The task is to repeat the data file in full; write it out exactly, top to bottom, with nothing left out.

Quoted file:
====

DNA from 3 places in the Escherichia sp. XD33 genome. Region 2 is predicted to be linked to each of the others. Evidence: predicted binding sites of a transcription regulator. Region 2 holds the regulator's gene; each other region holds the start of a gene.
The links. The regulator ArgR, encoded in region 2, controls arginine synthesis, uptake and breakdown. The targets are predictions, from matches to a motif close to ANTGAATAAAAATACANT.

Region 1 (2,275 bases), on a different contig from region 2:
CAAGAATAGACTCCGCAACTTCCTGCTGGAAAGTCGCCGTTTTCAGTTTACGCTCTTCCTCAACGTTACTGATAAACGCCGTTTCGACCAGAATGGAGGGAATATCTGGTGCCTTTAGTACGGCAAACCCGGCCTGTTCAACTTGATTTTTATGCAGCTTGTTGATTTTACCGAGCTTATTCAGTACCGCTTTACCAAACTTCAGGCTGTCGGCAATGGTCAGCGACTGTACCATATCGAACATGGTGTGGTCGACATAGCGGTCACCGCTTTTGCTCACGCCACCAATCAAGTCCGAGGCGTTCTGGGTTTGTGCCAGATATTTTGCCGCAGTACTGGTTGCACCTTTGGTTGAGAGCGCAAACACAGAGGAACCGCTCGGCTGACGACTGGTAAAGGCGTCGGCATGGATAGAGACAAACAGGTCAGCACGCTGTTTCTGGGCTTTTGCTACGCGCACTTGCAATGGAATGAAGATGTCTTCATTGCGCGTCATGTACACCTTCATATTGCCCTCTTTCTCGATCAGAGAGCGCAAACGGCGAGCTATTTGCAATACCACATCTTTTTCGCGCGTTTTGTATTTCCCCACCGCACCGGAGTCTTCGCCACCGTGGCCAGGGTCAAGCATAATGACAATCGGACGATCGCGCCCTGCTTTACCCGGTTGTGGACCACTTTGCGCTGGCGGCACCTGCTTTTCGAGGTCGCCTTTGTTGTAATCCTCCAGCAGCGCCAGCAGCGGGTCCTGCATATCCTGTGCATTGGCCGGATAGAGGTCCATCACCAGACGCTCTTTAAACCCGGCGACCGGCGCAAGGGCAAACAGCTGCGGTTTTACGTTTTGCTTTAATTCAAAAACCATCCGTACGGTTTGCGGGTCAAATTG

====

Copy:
DNA from 3 places in the Escherichia sp. XD33 genome. Region 2 is predicted to be linked to each of the others. Evidence: predicted binding sites of a transcription regulator. Region 2 holds the regulator's gene; each other region holds the start of a gene.
The links. The regulator ArgR, encoded in region 2, controls arginine synthesis, uptake and breakdown. The targets are predictions, from matches to a motif close to ANTGAATAAAAATACANT.

Region 1 (2,275 bases), on a different contig from region 2:
CAAGAATAGACTCCGCAACTTCCTGCTGGAAAGTCGCCGTTTTCAGTTTACGCTCTTCCTCAACGTTACTGATAAACGCCGTTTCGACCAGAATGGAGGGAATATCTGGTGCCTTTAGTACGGCAAACCCGGCCTGTTCAACTTGATTTTTATGCAGCTTGTTGATTTTACCGAGCTTATTCAGTACCGCTTTACCAAACTTCAGGCTGTCGGCAATGGTCAGCGACTGTACCATATCGAACATGGTGTGGTCGACATAGCGGTCACCGCTTTTGCTCACGCCACCAATCAAGTCCGAGGCGTTCTGGGTTTGTGCCAGATATTTTGCCGCAGTACTGGTTGCACCTTTGGTTGAGAGCGCAAACACAGAGGAACCGCTCGGCTGACGACTGGTAAAGGCGTCGGCATGGATAGAGACAAACAGGTCAGCACGCTGTTTCTGGGCTTTTGCTACGCGCACTTGCAATGGAATGAAGATGTCTTCATTGCGCGTCATGTACACCTTCATATTGCCCTCTTTCTCGATCAGAGAGCGCAAACGGCGAGCTATTTGCAATACCACATCTTTTTCGCGCGTTTTGTATTTCCCCACCGCACCGGAGTCTTCGCCACCGTGGCCAGGGTCAAGCATAATGACAATCGGACGATCGCGCCCTGCTTTACCCGGTTGTGGACCACTTTGCGCTGGCGGCACCTGCTTTTCGAGGTCGCCTTTGTTGTAATCCTCCAGCAGCGCCAGCAGCGGGTCCTGCATATCCTGTGCATTGGCCGGATAGAGGTCCATCACCAGACGCTCTTTAAACCCGGCGACCGGCGCAAGGGCAAACAGCTGCGGTTTTACGTTTTGCTTTAATTCAAAAACCATCCGTACGGTTTGCGGGTCAAATTG